Morgan Housel puts it this way:one of the most powerful ways to increase your savings isn’t to raise your income, but your humility.” Morgan knows that ego can easily get in the way of making sound decisions. As I noted in my recent blog post on Ray Dalio, he believes: People are so attached to being right, and yet the tragedy is it could be so easy to find out how you’re wrong.” If you can learn to take ego out of your decision making  you will make fewer mistakes. Buying things and making investments that stroke your ego is short sighted. People who learn to save and invest have better choices in life. Few things are worse in life than having no choices. Munger with a closing thought:

“Then there’s the chasing of the investment return rabbit. What if you had an investment that you were confident would return 12% per annum. A lot of you wouldn’t like that — especially if you’ve done better– but many would say, ‘I don’t care if someone else makes money faster.’ The idea of caring that someone is making money faster is one of the deadly sins. Envy is a really stupid sin because it’s the only one you could never possibly have any fun at. There’s a lot of pain and no fun. Why would you want to get on that trolley?”











Morgan Housel:  http://www.collaborativefund.com/blog/let-me-convince-you-to-save-money/

Nassim Taleb: http://www.econtalk.org/archives/2012/01/taleb_on_antifr.html

The Dot-Com Boom and Bust


“Most of the entrepreneurs today weren’t around in ’99. They have no muscle memory of it whatsoever.” Bill Gurley (September 2016)

Unlike the entrepreneurs Bill Gurley is talking about, I have a lot of muscle memory that resulted from the Internet bubble. There is no way you can fully convey in words the experience being in the lead car as an investor in that roller coaster. Looking at the cycle after the fact is nothing like looking ahead and not knowing what will happen next. The experience still impacts the way I think and act. It was a heck of a lot of fun in some ways. If you can’t learn from an experience like we had in the markets during roller-coaster ride that was the Dot-Com phenomenon, you were not paying attention. Good judgment comes from experience and often that experience comes from bad judgment. Most of the bad judgment associated with the Dot-Com era was observed but some of it was mistakes I made all by myself or as part of a herd. It is hard to describe how strong the feeling of FOMO was at the time. People were terrified of missing out on the upside and loss aversion and paper gains made them reluctant to act to cushion the downside.

Every story must have a starting point. The best time to begin this tale is probably 1993 when the business environment first started to change in way that would develop into a bubble. Changes that we would look back at later and say “that was crazy” did not happen in a huge way at first. The initial buildup was gradual and steady at the outset. But by 1994 the parties started getting better, the tchotchkes more lavish and paper wealth created at an impressive pace. Everyone was a frog in a pot of boiling water but they mostly did not feel it. By 1995 having in the Rolling Stones or The Eagles play at a private party hosted by a bigwig was becoming normalized in some circles in certain geographies.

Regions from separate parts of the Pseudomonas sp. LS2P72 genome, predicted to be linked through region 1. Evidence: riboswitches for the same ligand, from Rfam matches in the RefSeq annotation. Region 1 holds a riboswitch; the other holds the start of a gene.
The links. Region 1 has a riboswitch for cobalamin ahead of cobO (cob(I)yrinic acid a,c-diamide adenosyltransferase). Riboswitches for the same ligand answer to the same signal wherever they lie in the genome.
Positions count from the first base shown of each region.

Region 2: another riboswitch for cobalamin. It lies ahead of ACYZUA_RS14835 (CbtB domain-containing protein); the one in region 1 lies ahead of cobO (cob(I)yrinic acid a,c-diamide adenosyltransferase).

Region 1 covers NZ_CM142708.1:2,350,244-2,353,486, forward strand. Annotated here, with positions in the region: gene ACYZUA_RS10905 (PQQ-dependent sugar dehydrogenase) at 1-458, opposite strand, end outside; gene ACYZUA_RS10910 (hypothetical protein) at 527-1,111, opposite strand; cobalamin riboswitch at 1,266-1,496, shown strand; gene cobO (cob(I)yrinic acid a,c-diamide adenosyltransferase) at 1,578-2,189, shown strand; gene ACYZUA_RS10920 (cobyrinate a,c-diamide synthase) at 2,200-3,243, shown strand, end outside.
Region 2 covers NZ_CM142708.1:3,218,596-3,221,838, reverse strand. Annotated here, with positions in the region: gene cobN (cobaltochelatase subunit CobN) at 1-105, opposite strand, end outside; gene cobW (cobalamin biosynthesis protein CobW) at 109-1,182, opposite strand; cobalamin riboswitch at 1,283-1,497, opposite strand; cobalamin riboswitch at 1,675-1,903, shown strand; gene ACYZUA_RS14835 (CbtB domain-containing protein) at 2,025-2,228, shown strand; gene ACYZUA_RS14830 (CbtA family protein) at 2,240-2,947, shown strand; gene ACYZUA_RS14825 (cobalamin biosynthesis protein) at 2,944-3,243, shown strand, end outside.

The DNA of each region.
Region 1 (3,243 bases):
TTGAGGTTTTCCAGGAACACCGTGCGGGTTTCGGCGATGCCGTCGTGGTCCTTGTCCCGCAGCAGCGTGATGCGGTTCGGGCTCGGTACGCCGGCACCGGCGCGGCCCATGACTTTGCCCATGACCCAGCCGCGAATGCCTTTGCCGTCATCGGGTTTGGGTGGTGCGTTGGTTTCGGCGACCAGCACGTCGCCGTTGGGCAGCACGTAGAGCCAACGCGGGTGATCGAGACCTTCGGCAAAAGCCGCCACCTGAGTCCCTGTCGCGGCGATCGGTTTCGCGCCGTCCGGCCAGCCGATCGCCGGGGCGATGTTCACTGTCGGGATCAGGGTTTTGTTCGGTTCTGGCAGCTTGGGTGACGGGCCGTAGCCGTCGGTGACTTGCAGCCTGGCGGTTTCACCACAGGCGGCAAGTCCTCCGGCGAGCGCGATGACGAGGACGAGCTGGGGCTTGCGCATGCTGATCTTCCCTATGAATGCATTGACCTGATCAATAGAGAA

One aspect of the abnormality of the period was the rapid jump in the number of IPOs. This chart shows the “IPO pig coming through the snake” in the mid to late 1990s. It also puts the current IPO market into perspective.

Not Many IPOs

Venture backed IPOs looked like this chart below. One VC quoted on Bloomberg recently predicted 30-35 IPOs in 2017. As a benchmark for comparison, there were 21 tech IPOs in 2016, 23 in 15 and 55 in 2014 and 84 in 2013.


The amount of paper wealth that was being created did not start to accelerate to bonkers levels until ~1996. While 1996 had the most IPOs 1999 was the pivotal year in terms of the valuations and amounts of money raised:

money raised

One aspect of the IPO craziness of the Dot-Com era was the first day pop. Getting an allocation of “friends and family” shares for an IPO seemed to some people like a guaranteed way to make a profit in 1999. Like most bubble phenomenon that first day pop approach worked until it suddenly didn’t.

While the madness was going on there were people who predicted that a bubble was forming and that it would end badly; some of these people took their fund to $0 by shorting stocks too early. That experience illustrated how being early in making a prediction is indistinguishable from being wrong. By late 1999 I remember thinking “everyone can’t really be this rich. Or can they?” Some people became fabulously rich on paper in just months and the impact of that was that envy and jealousy which caused other people to lose their tie to reality. The environment was literally nuts. FOMO made people do things that in retrospect seem insane, but at the time seemed reasonable. Here’s a recap:

“Initial public offerings raised more than $69 billion in 1999, 39 percent more than 1996, the second-biggest year, according to Thomson Financial Securities Data. More eye-popping, however, may be the year’s record first-day gains. VA Linux jumped a record 733 percent in its first day of trading in early December. One hundred and seventeen, or 23 percent, of the year’s IPOs soared more than 100 percent in the first day of trading, according to WorldFinanceNet.com. The average first-day gains of 68 percent this year trounced last year’s average rise of 23 percent. The year registered nine of the top 10 first-day IPO gains of all-time, according to IPO.com.”